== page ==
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Subject: Blogs against XRI

FYI ...

Marty.Schleiff@boeing.com; CISSP
Associate Technical Fellow - Cyber Identity Specialist
Information Security - Technical Controls
(206) 679-5933

-----Original Message-----
From: Dan Brickley [mailto:danbri@danbri.org] 
Sent: Friday, May 30, 2008 2:25 PM
To: David Orchard
Cc: www-tag@w3.org
Subject: Re: Why I'm against XRIs

David Orchard wrote:
> http://www.pacificspirit.com/blog/2008/05/30/detailed_technical_reason
> s_why_im_against_xris
> Cheers,
> Dave

Nice post. My own discomfort with XRIs comes more from their association
with patent-wielding mischiefmakers (see
http://danbri.org/words/2008/01/29/266 )... so I didn't spend much time
on their technical proposal, since there is so much good work around to
review from better behaved sources. But from what I've read, I agree
with your analysis.

One puzzle though. You write:

1. HTTP URIs are bound to a specific network protocol. XRIs are by
definition protocol independent.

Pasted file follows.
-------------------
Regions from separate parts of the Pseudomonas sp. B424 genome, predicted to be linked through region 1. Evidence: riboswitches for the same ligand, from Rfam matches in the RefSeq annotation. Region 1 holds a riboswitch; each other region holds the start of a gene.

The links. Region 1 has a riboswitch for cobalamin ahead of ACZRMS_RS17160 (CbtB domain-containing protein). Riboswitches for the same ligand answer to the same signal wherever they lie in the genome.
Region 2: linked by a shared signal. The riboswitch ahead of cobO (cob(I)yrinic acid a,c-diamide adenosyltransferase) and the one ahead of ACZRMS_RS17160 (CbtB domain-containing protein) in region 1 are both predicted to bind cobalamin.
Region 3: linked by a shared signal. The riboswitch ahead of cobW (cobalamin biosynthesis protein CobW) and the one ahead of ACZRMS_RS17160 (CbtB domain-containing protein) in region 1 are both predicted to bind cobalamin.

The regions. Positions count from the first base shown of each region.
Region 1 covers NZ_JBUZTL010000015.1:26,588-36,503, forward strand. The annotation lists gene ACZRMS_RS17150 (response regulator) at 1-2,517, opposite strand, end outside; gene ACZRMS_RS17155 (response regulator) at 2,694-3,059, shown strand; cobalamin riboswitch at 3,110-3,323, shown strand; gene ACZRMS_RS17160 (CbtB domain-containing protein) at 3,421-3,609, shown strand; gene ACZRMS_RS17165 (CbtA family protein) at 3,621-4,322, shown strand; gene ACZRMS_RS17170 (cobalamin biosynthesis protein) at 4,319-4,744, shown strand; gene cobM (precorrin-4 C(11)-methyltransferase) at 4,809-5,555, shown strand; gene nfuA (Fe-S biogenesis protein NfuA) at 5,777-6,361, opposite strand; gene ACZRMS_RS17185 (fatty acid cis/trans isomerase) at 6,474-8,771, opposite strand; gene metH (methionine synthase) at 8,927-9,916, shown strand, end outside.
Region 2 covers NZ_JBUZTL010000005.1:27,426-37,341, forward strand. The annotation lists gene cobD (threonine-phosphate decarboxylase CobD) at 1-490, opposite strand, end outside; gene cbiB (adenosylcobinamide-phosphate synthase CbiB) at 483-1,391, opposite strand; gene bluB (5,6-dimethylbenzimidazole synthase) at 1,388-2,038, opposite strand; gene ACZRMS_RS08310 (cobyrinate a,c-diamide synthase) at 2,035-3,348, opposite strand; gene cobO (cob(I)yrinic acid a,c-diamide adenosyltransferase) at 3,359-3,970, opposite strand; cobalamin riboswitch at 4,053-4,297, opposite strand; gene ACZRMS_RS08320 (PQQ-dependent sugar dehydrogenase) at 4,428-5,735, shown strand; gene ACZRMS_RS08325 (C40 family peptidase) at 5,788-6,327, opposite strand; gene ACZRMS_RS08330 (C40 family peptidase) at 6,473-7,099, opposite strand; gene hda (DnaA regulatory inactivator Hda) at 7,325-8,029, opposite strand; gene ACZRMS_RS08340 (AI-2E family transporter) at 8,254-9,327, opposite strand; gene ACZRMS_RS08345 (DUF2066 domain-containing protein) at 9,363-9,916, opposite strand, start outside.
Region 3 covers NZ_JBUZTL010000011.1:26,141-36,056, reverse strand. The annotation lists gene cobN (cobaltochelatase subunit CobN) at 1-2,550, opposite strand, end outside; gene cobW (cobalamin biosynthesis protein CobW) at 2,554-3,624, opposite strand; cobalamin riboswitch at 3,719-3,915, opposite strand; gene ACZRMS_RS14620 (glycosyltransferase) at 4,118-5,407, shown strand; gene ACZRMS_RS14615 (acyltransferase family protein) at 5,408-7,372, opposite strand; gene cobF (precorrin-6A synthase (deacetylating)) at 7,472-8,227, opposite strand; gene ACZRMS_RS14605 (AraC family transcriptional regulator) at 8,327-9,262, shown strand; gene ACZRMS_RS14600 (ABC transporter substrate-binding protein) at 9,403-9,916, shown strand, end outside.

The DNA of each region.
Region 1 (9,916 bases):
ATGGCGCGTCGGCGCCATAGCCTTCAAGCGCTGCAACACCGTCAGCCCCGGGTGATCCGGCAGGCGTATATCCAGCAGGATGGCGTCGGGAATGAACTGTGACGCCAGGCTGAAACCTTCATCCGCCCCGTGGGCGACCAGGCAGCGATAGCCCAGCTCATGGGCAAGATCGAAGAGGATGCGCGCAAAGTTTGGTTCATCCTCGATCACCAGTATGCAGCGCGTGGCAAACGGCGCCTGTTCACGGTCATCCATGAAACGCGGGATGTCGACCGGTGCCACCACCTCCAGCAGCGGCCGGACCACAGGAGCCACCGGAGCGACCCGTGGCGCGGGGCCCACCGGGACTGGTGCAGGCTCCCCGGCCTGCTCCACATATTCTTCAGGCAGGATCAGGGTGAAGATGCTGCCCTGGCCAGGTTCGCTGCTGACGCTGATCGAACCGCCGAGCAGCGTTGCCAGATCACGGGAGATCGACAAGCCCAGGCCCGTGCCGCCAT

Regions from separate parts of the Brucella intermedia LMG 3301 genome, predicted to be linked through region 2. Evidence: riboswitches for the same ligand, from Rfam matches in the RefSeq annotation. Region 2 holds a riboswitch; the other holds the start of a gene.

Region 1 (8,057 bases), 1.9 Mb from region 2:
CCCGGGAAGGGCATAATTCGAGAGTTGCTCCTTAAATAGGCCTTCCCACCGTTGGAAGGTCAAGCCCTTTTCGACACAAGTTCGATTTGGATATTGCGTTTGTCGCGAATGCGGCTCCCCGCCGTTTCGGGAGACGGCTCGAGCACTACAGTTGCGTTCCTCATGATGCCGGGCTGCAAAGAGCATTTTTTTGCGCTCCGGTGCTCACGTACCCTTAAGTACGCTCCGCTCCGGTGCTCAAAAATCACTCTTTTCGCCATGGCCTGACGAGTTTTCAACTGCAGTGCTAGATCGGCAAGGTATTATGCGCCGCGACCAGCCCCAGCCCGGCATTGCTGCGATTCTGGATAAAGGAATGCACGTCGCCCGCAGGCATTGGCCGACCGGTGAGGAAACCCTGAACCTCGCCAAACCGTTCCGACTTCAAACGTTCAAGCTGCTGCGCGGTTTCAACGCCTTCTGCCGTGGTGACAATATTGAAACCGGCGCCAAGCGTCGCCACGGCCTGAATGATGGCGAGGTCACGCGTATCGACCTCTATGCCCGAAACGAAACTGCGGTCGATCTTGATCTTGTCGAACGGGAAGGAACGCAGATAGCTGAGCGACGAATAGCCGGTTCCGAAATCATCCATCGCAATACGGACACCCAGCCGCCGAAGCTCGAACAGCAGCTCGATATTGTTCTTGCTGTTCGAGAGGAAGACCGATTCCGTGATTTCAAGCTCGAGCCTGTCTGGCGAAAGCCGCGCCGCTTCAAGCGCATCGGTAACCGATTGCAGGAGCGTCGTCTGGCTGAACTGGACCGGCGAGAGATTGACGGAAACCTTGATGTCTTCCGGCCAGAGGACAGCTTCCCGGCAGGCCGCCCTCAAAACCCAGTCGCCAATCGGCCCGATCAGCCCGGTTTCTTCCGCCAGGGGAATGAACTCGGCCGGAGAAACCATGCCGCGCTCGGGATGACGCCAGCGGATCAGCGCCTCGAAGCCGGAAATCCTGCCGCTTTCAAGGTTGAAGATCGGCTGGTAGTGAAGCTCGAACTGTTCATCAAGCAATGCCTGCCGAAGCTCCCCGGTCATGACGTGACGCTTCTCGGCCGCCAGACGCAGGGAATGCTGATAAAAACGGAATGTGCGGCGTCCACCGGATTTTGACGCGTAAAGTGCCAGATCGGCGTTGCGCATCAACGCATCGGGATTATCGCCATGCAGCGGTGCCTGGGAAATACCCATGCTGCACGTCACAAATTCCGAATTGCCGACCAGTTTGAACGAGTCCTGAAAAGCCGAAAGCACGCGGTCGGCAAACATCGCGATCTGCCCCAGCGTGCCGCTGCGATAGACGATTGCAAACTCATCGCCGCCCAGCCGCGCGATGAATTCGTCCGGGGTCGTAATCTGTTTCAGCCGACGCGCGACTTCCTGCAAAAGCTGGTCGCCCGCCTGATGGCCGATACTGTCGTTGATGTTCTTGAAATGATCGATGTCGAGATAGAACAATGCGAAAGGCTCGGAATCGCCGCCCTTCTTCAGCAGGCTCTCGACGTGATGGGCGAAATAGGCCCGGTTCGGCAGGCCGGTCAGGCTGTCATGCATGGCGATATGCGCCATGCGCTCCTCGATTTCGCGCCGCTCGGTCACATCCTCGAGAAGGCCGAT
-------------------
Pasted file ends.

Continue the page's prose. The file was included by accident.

Technically, no.  The TAG, in
http://www.w3.org/2001/tag/doc/SchemeProtocols.html, and Roy Fielding
have all regularly disputed this.

If the desire is to be protocol independent, then I suggest that there
are specifications like SOAP and WSDL that are designed for protocol
independence that are more suitable for achieving that goal. 
Interesting that they aren't that trendy, in large because they are
protocol independent.  Protocol independence appears to be a bug on the
web, not a feature.

You seem to be talking here about, more or less, protocol-independent
(for lack of better word) 'protocols', ie. some form of interfaces or
service definition that can be mapped to one of several lower level
transports. Yet the "XRIs are URNs" angle is more about XRIs being
protocol-agnostic names/identifiers.

Not that I buy the argument. We could dereference http: names through a
variety of means (including revised/updated http protocols). But I don't
think that SOAP/WSDL are particularly relevant at this point.




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